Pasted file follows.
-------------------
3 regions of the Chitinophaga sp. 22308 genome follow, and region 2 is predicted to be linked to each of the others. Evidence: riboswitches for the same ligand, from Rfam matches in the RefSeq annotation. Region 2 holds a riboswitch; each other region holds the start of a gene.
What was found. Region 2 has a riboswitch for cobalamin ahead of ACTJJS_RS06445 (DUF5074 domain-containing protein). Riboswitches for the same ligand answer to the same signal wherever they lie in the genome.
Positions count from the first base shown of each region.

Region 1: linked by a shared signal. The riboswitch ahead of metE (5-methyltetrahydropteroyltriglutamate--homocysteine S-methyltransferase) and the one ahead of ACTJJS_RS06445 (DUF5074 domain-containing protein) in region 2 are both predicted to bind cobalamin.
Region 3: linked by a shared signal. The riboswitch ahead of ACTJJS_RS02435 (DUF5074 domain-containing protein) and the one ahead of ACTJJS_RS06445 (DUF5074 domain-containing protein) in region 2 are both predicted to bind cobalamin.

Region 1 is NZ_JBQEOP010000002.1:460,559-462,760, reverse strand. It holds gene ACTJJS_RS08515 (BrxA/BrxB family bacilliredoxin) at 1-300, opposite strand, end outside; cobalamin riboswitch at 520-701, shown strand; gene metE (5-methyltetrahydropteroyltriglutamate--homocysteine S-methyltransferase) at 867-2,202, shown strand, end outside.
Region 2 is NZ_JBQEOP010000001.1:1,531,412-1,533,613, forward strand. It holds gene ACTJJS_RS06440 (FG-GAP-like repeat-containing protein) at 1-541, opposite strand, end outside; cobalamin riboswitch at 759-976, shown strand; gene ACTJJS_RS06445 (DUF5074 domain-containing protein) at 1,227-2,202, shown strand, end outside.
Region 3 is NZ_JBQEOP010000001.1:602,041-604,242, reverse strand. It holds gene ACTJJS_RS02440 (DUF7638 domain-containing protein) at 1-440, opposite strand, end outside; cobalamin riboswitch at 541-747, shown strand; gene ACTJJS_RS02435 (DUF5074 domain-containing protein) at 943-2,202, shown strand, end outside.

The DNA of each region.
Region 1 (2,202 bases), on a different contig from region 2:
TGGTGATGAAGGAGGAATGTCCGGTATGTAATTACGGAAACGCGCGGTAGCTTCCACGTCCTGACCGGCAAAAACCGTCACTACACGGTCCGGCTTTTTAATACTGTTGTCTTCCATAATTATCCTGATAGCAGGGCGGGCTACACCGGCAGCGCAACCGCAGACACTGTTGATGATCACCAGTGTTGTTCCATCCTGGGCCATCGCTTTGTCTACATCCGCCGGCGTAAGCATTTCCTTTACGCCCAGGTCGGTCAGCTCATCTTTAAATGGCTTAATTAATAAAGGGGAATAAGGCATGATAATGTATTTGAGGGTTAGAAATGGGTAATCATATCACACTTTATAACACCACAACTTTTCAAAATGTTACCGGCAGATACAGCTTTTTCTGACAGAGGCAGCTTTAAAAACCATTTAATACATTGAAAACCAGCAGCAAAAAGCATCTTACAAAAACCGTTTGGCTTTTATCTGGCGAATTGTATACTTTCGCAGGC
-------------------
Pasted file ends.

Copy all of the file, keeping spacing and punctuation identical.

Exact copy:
3 regions of the Chitinophaga sp. 22308 genome follow, and region 2 is predicted to be linked to each of the others. Evidence: riboswitches for the same ligand, from Rfam matches in the RefSeq annotation. Region 2 holds a riboswitch; each other region holds the start of a gene.
What was found. Region 2 has a riboswitch for cobalamin ahead of ACTJJS_RS06445 (DUF5074 domain-containing protein). Riboswitches for the same ligand answer to the same signal wherever they lie in the genome.
Positions count from the first base shown of each region.

Region 1: linked by a shared signal. The riboswitch ahead of metE (5-methyltetrahydropteroyltriglutamate--homocysteine S-methyltransferase) and the one ahead of ACTJJS_RS06445 (DUF5074 domain-containing protein) in region 2 are both predicted to bind cobalamin.
Region 3: linked by a shared signal. The riboswitch ahead of ACTJJS_RS02435 (DUF5074 domain-containing protein) and the one ahead of ACTJJS_RS06445 (DUF5074 domain-containing protein) in region 2 are both predicted to bind cobalamin.

Region 1 is NZ_JBQEOP010000002.1:460,559-462,760, reverse strand. It holds gene ACTJJS_RS08515 (BrxA/BrxB family bacilliredoxin) at 1-300, opposite strand, end outside; cobalamin riboswitch at 520-701, shown strand; gene metE (5-methyltetrahydropteroyltriglutamate--homocysteine S-methyltransferase) at 867-2,202, shown strand, end outside.
Region 2 is NZ_JBQEOP010000001.1:1,531,412-1,533,613, forward strand. It holds gene ACTJJS_RS06440 (FG-GAP-like repeat-containing protein) at 1-541, opposite strand, end outside; cobalamin riboswitch at 759-976, shown strand; gene ACTJJS_RS06445 (DUF5074 domain-containing protein) at 1,227-2,202, shown strand, end outside.
Region 3 is NZ_JBQEOP010000001.1:602,041-604,242, reverse strand. It holds gene ACTJJS_RS02440 (DUF7638 domain-containing protein) at 1-440, opposite strand, end outside; cobalamin riboswitch at 541-747, shown strand; gene ACTJJS_RS02435 (DUF5074 domain-containing protein) at 943-2,202, shown strand, end outside.

The DNA of each region.
Region 1 (2,202 bases), on a different contig from region 2:
TGGTGATGAAGGAGGAATGTCCGGTATGTAATTACGGAAACGCGCGGTAGCTTCCACGTCCTGACCGGCAAAAACCGTCACTACACGGTCCGGCTTTTTAATACTGTTGTCTTCCATAATTATCCTGATAGCAGGGCGGGCTACACCGGCAGCGCAACCGCAGACACTGTTGATGATCACCAGTGTTGTTCCATCCTGGGCCATCGCTTTGTCTACATCCGCCGGCGTAAGCATTTCCTTTACGCCCAGGTCGGTCAGCTCATCTTTAAATGGCTTAATTAATAAAGGGGAATAAGGCATGATAATGTATTTGAGGGTTAGAAATGGGTAATCATATCACACTTTATAACACCACAACTTTTCAAAATGTTACCGGCAGATACAGCTTTTTCTGACAGAGGCAGCTTTAAAAACCATTTAATACATTGAAAACCAGCAGCAAAAAGCATCTTACAAAAACCGTTTGGCTTTTATCTGGCGAATTGTATACTTTCGCAGGC